Politicking aside, sooner or later rates are going to have to increase or insurers will reduce their exposure to the market. Overall policies in force in Kemper's Specialty declined 9% in the second quarter, despite 15% growth in commercial policies in force (so the auto business declined more than 9%), and I would expect further decreases if the rates aren't adequate to generate a worthwhile return.
Rates are the most straightforward way of addressing loss frequency and severity issues, but management does have other tools at their disposal, and Kemper has been using these tools to further mitigate the pressures.
These "tools" include non-rate actions like tighter underwriting standards, more stringent payment/billing frequency requirements, stricter non-renewal policies, and different tiers of coverage. Boiling this all down, it basically means that Kemper is being more attentive to making sure that drivers are in their proper risk tiers (less "benefit of the doubt"), reducing discounts on payment terms, and generally working to maximize their allowed revenue.
I've seen some analysts estimate that these actions could contribute as much as 50% to a return to profitability, and thus far through 2022, I would say that management has been executing well on these efforts. While there is a longer-term risk that such moves could alienate customers, non-standard auto insurance buyers tend to have fewer options (particularly here of late given the rate/loss imbalances in many states), and so I see relatively less risk here.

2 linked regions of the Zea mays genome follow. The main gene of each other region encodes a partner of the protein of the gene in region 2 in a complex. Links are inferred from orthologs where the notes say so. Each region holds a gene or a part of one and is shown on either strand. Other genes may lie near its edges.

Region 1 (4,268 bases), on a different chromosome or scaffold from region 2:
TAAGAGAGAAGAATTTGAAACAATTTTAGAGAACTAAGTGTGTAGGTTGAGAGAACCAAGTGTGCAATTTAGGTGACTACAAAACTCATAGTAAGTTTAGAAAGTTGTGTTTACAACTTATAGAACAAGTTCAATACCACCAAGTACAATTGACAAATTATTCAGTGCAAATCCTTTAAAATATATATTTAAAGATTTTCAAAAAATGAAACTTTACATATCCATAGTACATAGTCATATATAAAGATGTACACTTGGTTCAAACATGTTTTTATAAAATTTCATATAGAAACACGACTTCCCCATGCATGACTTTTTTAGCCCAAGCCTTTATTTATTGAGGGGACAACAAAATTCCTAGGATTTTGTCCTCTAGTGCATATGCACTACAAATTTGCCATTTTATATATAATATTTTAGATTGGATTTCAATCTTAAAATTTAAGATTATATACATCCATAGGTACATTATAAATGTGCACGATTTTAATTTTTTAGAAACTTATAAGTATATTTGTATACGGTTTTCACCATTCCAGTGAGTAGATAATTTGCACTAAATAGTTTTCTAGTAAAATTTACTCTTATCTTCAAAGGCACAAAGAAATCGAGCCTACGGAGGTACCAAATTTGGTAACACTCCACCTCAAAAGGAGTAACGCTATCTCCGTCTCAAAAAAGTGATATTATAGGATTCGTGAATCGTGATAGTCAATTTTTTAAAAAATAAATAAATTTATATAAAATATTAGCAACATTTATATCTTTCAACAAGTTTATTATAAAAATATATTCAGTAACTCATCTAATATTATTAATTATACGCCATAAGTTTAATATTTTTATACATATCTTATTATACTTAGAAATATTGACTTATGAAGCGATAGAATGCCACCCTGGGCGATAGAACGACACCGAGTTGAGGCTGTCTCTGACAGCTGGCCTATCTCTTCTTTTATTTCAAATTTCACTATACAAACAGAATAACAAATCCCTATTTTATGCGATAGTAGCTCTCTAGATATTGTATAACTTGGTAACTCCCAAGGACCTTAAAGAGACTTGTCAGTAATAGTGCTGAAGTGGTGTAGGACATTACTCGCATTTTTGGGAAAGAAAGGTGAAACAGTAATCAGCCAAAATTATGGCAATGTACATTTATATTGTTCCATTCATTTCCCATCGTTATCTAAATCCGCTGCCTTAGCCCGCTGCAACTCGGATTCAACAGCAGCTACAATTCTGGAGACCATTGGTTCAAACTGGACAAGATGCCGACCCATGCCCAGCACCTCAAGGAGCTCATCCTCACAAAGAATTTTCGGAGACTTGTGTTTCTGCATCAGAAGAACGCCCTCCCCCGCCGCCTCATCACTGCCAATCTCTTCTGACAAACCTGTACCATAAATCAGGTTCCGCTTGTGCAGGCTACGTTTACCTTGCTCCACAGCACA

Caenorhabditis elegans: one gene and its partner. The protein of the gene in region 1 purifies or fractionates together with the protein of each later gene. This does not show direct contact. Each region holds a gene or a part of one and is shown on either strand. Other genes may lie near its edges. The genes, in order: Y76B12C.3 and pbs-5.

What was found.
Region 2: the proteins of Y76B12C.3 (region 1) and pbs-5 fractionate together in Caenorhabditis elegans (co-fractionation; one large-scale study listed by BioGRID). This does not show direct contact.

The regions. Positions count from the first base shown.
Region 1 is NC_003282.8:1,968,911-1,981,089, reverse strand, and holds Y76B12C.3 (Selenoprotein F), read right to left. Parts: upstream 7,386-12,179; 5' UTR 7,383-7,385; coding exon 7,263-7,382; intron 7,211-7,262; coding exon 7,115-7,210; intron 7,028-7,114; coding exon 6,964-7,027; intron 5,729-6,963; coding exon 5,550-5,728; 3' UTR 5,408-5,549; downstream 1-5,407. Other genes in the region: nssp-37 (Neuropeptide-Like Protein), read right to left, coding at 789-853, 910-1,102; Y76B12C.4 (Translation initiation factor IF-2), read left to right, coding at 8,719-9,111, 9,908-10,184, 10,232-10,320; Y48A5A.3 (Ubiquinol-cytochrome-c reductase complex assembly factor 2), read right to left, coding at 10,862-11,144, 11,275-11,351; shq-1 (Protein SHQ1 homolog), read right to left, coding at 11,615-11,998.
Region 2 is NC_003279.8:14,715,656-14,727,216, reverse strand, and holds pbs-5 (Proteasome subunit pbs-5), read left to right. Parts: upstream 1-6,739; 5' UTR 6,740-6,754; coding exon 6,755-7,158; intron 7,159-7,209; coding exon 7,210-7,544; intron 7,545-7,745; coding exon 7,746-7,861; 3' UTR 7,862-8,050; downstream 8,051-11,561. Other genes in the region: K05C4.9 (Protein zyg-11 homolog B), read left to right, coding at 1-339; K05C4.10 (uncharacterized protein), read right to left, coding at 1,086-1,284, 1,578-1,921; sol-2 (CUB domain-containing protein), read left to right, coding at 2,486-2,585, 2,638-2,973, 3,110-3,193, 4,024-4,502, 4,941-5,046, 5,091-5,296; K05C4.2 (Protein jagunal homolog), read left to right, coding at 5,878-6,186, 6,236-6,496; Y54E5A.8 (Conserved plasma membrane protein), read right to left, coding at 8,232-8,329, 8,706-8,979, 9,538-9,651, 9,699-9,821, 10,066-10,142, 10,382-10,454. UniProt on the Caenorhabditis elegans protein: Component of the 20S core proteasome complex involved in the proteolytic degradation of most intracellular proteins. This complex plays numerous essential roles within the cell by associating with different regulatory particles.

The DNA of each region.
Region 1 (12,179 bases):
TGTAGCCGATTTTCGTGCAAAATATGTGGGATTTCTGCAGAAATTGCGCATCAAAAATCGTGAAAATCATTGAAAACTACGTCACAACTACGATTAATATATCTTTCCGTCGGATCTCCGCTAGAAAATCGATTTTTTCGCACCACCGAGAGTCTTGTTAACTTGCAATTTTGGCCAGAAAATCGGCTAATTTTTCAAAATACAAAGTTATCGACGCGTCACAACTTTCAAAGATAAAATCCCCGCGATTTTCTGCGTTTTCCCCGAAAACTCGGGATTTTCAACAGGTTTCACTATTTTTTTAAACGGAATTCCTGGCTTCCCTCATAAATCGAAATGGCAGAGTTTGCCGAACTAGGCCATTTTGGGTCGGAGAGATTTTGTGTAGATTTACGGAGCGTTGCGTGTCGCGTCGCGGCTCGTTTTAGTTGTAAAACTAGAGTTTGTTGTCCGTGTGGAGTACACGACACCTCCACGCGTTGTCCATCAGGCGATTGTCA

It may not be the best analogy, but one way to think about Kemper's business today is like a bungee cord. The company is currently losing money (an adjusted post-tax operating loss of $36M in the second quarter, and a $124M underwriting loss) as increased frequency and severity are hitting today and rate actions are working their way in. As those rate actions mature, though, they will more meaningfully boost net earned premiums, leading to a rebound in reported underwriting profits, with some potential additional upside if and when claims inflation eases off. At that point, further down the road, there will then be pressures on Kemper (regulatory and competitive) to dial back on rates.
Kemper has done modestly better than expected for the first six months of the year, with better rate and non-rate performance and better net interest income helping, but partly offset by higher loss costs on claims inflation. While the announced rate actions should continue to help reported results, the company really does need to see improvements in the California business to get back to sustainably profitable operations.